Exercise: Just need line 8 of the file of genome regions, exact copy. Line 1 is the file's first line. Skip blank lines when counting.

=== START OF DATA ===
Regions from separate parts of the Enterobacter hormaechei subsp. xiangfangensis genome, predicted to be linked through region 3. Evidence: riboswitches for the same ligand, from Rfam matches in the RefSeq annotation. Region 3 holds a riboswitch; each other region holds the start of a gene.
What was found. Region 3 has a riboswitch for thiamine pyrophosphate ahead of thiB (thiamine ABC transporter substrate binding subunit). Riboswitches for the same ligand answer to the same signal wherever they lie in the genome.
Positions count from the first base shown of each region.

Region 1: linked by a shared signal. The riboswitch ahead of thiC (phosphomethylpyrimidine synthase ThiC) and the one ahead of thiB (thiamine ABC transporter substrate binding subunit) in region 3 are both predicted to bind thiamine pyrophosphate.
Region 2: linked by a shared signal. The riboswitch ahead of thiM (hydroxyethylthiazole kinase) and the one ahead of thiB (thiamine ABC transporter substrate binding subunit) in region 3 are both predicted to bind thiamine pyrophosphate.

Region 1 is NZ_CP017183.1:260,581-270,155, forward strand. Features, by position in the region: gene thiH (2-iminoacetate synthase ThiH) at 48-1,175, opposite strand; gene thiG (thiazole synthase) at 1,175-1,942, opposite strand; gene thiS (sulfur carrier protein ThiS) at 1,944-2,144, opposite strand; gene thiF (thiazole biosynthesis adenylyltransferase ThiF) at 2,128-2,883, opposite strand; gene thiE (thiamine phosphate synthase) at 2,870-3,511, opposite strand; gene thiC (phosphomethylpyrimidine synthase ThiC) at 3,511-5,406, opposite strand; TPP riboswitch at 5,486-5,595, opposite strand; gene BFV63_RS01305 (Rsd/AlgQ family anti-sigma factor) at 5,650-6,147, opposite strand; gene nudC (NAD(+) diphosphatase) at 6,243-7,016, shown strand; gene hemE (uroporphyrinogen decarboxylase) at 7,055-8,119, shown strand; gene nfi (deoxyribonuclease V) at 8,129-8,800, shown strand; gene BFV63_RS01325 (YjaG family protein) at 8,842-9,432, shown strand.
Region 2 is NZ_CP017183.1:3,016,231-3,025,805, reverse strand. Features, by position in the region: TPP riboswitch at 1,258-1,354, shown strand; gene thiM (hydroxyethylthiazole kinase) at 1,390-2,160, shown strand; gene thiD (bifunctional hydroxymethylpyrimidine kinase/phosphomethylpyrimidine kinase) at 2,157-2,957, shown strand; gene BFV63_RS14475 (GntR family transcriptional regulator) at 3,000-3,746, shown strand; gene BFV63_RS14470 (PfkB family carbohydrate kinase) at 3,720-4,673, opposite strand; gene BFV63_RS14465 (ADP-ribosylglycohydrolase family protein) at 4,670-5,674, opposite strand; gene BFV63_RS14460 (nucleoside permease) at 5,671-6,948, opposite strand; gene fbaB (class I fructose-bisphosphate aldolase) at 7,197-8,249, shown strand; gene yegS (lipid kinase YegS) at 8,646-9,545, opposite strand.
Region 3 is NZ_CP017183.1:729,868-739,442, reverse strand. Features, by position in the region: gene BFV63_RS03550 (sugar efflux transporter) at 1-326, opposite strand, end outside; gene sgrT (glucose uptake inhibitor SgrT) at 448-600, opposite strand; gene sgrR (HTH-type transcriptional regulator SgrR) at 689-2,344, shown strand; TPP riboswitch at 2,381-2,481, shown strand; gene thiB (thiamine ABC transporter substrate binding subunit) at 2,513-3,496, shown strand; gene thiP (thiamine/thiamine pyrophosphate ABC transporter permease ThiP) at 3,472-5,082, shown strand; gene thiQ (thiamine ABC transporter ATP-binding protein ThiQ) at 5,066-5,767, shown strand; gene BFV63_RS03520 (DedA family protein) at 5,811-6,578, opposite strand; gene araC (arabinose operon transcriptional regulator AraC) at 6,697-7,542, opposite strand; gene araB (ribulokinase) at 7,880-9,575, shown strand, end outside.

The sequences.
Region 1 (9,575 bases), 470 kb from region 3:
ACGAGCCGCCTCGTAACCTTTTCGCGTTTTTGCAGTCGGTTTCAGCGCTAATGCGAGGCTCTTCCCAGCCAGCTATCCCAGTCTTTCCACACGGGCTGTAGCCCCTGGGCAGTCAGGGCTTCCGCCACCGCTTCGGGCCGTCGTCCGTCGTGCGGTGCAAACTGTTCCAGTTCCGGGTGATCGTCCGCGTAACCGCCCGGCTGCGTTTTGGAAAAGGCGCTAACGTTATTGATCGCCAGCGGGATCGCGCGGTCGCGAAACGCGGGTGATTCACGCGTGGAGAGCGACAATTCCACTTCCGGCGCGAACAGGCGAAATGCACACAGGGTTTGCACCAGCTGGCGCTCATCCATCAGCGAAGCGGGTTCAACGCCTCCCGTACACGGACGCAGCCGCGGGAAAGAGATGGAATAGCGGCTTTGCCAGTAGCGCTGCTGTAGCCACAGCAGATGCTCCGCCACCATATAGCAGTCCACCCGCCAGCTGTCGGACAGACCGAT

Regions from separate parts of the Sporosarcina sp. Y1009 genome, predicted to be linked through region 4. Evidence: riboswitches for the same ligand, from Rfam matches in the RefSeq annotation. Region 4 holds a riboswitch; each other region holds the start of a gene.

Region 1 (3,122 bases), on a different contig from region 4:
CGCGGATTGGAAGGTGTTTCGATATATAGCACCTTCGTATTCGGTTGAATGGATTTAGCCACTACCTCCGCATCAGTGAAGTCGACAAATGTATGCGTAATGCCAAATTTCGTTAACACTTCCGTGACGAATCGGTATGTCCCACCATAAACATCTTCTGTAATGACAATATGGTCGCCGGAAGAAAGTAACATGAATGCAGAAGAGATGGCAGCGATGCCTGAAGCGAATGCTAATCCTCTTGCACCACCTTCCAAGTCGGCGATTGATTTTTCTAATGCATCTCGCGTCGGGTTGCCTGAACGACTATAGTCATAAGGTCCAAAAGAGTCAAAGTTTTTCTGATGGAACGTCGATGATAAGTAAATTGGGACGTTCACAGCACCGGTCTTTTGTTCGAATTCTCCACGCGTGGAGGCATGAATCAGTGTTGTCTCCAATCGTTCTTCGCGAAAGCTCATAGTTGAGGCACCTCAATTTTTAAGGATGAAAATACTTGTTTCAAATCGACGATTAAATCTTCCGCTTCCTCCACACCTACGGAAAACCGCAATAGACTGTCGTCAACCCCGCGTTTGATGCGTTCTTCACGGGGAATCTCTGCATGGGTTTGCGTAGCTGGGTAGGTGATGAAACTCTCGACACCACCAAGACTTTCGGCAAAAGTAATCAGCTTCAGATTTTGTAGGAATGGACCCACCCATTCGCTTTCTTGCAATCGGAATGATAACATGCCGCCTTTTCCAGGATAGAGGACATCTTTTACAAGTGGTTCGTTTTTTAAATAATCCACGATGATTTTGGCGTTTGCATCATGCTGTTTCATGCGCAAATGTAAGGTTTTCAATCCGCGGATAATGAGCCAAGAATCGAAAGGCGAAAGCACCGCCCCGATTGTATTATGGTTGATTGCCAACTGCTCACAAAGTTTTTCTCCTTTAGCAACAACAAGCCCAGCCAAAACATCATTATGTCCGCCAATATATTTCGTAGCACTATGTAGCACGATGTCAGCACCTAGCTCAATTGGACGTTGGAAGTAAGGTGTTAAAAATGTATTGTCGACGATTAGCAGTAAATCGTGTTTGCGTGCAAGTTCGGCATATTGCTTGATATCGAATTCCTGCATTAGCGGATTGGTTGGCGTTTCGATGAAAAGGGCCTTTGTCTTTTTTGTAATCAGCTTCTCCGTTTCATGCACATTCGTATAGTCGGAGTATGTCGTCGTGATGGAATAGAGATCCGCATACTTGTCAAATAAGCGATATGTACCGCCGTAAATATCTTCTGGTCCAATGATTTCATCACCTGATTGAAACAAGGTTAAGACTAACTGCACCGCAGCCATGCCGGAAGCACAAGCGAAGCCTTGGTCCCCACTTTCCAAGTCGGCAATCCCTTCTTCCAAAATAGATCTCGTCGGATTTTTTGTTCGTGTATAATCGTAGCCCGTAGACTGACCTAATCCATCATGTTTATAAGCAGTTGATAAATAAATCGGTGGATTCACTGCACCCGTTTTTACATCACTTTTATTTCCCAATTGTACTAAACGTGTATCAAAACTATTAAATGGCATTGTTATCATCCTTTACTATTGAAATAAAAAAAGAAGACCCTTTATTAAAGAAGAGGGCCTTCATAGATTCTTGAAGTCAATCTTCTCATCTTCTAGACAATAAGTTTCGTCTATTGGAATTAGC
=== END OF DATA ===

Region 3 is NZ_CP017183.1:729,868-739,442, reverse strand. Features, by position in the region: gene BFV63_RS03550 (sugar efflux transporter) at 1-326, opposite strand, end outside; gene sgrT (glucose uptake inhibitor SgrT) at 448-600, opposite strand; gene sgrR (HTH-type transcriptional regulator SgrR) at 689-2,344, shown strand; TPP riboswitch at 2,381-2,481, shown strand; gene thiB (thiamine ABC transporter substrate binding subunit) at 2,513-3,496, shown strand; gene thiP (thiamine/thiamine pyrophosphate ABC transporter permease ThiP) at 3,472-5,082, shown strand; gene thiQ (thiamine ABC transporter ATP-binding protein ThiQ) at 5,066-5,767, shown strand; gene BFV63_RS03520 (DedA family protein) at 5,811-6,578, opposite strand; gene araC (arabinose operon transcriptional regulator AraC) at 6,697-7,542, opposite strand; gene araB (ribulokinase) at 7,880-9,575, shown strand, end outside.